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Archive for November, 2010

So, yesterday everyone’s favorite goddess of entropy turned 27.  (Hey, I go by Kali, remember?)

It’s funny, 27 feels a lot older than 26 did.  I’m not entirely sure why.  Maybe it’s partly because I’ve been working as a clinical legal intern for the past several months, which is very much like the sort of work a new lawyer does in a big organization.  Maybe it’s because a decade ago I celebrated the first birthday after I moved out of my parents’ house for college.  Maybe it’s because I’m now three times the age where I first have a long series of clear memories (I don’t remember much from when I was a little kid – a couple of quick little flashes, but not a whole lot).

At any rate, my birthday weekend certainly could have gone better.  I dislocated my left shoulder fully several weeks ago, and I’ve been having more severe trouble with my back ever since.  Over the weekend, it got so bad that it caused a really horrific migraine on Thursday, bad enough that I threw up and maxed out my doses of all of my meds.  I spent all day Friday in bed, and was so badly off that I didn’t even put Hudson’s bowl down on the floor for him, I had to have the boyfriend do it.  I spent the first two-thirds of Saturday in bed, but eventually made it up for a few hours at the end of the day.  Oh, and the only reason I made it up was a combination of two long hot baths (one Fri one Sat) and slow, gentle stretching while in bed.  It was certainly a lousy couple of days.  There may or may not have been a minor brush with something flu-like involved; my vote is that I was sick.  I was more-or-less back to the pre-Thanksgiving state by Sunday, my actual birthday.  Today, I got to see my PT with the magic hands, Vince.  I’m sore and achey from being worked on, but I know tomorrow I will feel better than today.  Usually it’s more immediate, but hey, I can deal.

And for my birthday, Hudson gave himself ear infections *rolls her eyes* so the other trip out today was to the vet.

Having said that, it wasn’t a bad birthday, really.  The boyfriend and I sat and watched back-episodes of Supernatural (we’re partway through season 4, no spoilers!) and generally had a pretty relaxed day.  My sister gave me something thoughtful but not presently very useful (cooking gadgetry, when I rarely cook anymore).  My parents gave me some $200 worth of limited edition perfumes that I’d been positively lusting after and crushed at the thought that I wasn’t going to get them.  The boyfriend gave me a gift certificate to Old Navy, where I get most of my work clothes and a good deal of my non-work clothes, as they magically have clothing that FITS! this short, curvy, busty girl.  I’ve already transformed a bit less than half of it into a sweater that I’d been wanting for weeks but couldn’t justify the price of (on a nice Thanksgiving sale, no less).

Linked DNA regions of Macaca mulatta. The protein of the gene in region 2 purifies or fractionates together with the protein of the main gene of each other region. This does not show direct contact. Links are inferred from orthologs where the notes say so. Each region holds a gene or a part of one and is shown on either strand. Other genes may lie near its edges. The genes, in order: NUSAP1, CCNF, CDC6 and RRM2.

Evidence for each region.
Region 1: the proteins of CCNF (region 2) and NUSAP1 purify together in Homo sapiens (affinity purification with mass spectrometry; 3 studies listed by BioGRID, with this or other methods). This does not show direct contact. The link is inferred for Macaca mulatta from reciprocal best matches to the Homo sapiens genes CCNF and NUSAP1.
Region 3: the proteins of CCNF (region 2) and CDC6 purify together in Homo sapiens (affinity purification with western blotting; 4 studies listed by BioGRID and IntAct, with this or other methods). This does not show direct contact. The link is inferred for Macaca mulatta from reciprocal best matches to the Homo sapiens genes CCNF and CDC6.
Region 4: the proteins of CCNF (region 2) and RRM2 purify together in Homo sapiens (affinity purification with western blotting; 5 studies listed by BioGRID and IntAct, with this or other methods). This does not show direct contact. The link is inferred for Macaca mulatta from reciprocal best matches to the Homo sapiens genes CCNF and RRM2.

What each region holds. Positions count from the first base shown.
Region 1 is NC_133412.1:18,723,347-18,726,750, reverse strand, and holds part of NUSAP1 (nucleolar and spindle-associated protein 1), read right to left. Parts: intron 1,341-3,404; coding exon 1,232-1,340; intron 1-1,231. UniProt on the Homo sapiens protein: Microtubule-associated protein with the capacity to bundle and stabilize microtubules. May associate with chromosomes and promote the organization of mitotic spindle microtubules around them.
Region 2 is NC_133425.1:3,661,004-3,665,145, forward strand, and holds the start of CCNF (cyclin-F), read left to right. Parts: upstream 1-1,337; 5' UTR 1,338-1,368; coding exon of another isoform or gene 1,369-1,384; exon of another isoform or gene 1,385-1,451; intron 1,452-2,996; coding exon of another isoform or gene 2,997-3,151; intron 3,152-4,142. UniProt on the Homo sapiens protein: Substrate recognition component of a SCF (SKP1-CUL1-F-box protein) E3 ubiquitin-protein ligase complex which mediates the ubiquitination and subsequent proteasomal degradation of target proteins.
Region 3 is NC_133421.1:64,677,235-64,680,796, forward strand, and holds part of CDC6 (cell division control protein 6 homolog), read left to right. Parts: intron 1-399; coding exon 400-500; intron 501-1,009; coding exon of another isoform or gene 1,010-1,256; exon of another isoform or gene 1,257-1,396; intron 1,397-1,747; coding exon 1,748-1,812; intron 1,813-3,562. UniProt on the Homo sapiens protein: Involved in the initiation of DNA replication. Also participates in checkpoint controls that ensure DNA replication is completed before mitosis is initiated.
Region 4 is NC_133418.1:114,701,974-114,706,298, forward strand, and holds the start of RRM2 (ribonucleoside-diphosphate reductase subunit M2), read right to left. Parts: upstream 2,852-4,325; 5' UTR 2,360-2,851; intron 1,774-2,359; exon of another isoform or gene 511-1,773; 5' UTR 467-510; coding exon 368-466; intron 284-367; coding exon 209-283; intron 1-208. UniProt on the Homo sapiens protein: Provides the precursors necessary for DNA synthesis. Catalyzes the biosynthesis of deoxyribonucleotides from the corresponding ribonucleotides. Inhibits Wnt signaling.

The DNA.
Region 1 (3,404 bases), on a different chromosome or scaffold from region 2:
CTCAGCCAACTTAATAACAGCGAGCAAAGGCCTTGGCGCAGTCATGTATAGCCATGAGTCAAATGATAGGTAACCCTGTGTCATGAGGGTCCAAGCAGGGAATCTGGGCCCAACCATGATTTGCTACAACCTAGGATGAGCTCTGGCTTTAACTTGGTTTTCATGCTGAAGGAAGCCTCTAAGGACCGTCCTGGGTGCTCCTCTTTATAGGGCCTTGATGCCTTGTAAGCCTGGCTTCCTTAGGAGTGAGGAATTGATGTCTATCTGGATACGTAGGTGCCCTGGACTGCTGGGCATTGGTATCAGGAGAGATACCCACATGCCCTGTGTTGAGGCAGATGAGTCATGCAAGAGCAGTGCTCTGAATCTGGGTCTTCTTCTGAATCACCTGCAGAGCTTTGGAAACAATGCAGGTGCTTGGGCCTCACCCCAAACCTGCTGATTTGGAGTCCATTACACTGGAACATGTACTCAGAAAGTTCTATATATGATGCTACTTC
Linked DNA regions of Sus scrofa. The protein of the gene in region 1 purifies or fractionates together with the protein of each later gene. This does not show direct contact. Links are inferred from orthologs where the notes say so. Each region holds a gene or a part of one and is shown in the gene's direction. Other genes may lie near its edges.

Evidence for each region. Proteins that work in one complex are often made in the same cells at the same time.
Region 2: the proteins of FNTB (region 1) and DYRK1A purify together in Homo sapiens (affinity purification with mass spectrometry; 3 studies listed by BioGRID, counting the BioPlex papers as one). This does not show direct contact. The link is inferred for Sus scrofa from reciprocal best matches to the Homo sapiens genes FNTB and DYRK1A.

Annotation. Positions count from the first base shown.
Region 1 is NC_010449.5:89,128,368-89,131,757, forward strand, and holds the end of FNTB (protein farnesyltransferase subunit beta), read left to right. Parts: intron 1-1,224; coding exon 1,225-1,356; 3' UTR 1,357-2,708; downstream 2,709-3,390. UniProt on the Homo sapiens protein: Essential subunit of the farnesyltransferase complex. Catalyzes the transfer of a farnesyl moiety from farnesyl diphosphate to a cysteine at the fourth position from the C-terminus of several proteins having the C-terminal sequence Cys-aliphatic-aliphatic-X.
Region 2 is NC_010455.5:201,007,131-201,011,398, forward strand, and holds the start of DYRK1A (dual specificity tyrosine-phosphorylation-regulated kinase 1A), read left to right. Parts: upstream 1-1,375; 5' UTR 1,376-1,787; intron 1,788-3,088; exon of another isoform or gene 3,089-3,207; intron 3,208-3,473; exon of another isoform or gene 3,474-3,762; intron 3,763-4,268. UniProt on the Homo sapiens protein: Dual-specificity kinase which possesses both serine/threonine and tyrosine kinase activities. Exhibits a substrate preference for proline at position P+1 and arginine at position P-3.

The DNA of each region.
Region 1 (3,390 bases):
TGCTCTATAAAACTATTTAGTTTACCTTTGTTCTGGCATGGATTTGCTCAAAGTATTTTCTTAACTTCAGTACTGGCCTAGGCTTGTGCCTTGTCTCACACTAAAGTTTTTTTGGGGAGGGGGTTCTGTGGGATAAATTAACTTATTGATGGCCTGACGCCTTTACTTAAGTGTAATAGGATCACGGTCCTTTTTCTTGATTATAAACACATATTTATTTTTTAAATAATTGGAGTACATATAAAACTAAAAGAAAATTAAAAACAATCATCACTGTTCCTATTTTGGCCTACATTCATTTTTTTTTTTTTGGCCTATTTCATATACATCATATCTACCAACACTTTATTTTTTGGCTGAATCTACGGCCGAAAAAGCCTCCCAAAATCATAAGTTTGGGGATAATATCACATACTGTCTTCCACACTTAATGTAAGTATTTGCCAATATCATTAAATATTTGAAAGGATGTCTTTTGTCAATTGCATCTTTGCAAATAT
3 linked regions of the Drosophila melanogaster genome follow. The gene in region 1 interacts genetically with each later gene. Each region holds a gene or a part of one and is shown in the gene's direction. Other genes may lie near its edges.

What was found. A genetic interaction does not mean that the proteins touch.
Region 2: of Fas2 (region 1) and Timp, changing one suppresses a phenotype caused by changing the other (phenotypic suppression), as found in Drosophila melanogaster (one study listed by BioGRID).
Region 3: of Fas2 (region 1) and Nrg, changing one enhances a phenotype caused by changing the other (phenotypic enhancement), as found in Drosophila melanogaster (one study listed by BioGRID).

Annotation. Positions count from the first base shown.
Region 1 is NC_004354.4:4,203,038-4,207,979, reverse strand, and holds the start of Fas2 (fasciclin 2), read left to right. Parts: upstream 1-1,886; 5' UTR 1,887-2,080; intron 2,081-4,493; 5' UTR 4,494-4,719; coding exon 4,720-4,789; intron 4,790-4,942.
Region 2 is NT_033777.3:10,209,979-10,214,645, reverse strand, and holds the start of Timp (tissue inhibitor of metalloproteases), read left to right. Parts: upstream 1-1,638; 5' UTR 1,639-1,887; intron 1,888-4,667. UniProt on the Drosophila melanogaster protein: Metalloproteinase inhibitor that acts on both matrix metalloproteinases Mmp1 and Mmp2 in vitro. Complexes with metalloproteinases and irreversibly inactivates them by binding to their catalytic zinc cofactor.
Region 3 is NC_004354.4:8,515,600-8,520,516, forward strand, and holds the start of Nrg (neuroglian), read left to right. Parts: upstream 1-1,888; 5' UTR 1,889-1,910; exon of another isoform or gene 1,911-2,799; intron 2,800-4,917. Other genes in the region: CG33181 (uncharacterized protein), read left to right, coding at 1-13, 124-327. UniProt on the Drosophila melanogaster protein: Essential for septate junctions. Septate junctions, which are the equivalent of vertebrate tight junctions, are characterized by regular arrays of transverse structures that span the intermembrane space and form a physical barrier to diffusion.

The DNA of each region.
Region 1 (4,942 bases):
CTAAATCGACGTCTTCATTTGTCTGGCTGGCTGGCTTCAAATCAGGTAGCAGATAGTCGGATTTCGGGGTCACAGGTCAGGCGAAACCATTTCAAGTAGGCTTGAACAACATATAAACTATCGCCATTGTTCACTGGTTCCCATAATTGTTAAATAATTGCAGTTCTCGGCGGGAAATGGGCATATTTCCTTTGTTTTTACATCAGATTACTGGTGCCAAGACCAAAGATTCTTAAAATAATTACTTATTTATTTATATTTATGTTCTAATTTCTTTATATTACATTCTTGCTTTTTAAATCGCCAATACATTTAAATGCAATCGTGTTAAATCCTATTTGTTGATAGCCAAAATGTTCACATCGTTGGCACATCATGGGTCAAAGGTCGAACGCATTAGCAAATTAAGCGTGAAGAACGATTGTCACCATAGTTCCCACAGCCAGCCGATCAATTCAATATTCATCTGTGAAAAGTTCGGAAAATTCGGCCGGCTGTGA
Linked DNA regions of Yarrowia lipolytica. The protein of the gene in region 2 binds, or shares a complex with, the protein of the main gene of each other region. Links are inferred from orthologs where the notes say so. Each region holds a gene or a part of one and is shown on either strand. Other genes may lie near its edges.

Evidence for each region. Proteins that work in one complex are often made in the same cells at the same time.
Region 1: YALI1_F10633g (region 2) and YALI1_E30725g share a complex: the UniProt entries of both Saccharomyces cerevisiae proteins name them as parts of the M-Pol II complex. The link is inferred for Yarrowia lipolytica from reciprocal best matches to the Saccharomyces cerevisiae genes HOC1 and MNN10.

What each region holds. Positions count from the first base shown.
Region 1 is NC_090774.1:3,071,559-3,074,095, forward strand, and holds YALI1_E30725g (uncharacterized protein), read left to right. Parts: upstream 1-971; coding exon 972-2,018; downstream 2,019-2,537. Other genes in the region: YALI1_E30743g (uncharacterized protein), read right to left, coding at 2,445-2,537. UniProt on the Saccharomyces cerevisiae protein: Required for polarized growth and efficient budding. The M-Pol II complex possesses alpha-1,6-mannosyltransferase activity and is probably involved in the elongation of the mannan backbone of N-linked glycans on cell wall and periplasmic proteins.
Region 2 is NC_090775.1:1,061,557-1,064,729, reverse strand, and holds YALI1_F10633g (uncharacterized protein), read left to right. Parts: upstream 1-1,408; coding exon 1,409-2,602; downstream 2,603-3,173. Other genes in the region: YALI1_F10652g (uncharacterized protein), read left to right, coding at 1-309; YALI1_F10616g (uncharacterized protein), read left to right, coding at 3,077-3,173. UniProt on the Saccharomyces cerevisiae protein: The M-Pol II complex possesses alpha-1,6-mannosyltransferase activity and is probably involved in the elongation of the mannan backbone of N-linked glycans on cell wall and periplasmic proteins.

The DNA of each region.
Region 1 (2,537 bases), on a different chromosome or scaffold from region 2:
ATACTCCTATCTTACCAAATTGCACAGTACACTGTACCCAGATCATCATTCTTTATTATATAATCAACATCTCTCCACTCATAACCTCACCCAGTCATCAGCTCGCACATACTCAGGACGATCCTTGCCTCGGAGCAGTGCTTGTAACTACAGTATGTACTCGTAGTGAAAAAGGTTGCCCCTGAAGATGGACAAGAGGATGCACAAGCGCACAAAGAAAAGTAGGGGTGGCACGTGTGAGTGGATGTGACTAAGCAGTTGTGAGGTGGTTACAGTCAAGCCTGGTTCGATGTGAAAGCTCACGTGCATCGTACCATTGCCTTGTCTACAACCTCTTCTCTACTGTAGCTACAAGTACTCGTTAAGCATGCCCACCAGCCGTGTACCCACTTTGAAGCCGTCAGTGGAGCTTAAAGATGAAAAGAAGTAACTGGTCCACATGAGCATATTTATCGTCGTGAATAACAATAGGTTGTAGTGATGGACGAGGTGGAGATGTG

This coming week is a bit exciting, a bit scary, and a bit sad.  Exciting and scary both come in over the fact that I’m getting my new leg braces.  I’m excited because I’ve been stuck not-walking for the past 5 months and I’m sick of it.  I’m a bit scared because these braces are going to go from my feet to the middle of my thighs, which is quite a big piece of machinery.  These braces are being designed to deal with the problems of the former braces – heat, cuts from the edge of the braces, difficulty in getting into them, and discomfort wearing them.  They’re 100% custom and will have padding and rolled edges to make them easier on my body.  I also decided, what the hell, if people are going to stare at my braces, I may as well give them a reason to – so the new braces are going to be swirly blue instead of the basic black of the old ones.  Also scary is talking to my doctors (my GP and my pain specialist) about starting to investigate what we think may be CRPS or RSD in my feet and lower legs.  Yet another piece of scary is my schedule for next year – registration is due on the 2nd, and I’m still trying to figure out if I can take the clinical I want and if I can find someone to supervise some ‘guided research’.  Sad is finishing up my internship at the LGBT center.  I’ll be keeping on a couple of my clients, because they’re cases I really feel involved in, but the rest I’ll be writing transfer memos for to inform the next intern what’s going on.

The academic stuff is particularly stressful.  The clinical issue is…well, it’s upsetting.  The professor for that clinic is making noises about not being able to accomodate me, and I don’t know how well I’ll be able to fight that.  See, he’s saying that if I can’t make the hours he’s dictating, he’s worried that I ‘won’t get the full experience of the clinical’.  And if that’s true, they can say that they are unable to accomodate me and it’s legal.  I thought we had come to an agreement weeks ago, and I spoke to the clinical director saying as much, only to have him ripost that we hadn’t had an agreement and there are lots of problems still to deal with.  I need to get an accomodation letter from my GP, but it’s been hard to get in to see him.  I’m finally seeing him tomorrow.  And the guided research…whoo.  One of my co-authors on the article is making noises that we really need to get to work on this article, but there’s no way I’ll have time unless I am getting academic credit for the research and writing, which means I need to find someone to supervise my research and so far, I can’t hook anyone.  Time is coming down to the wire, and my anxiety is ratcheting up.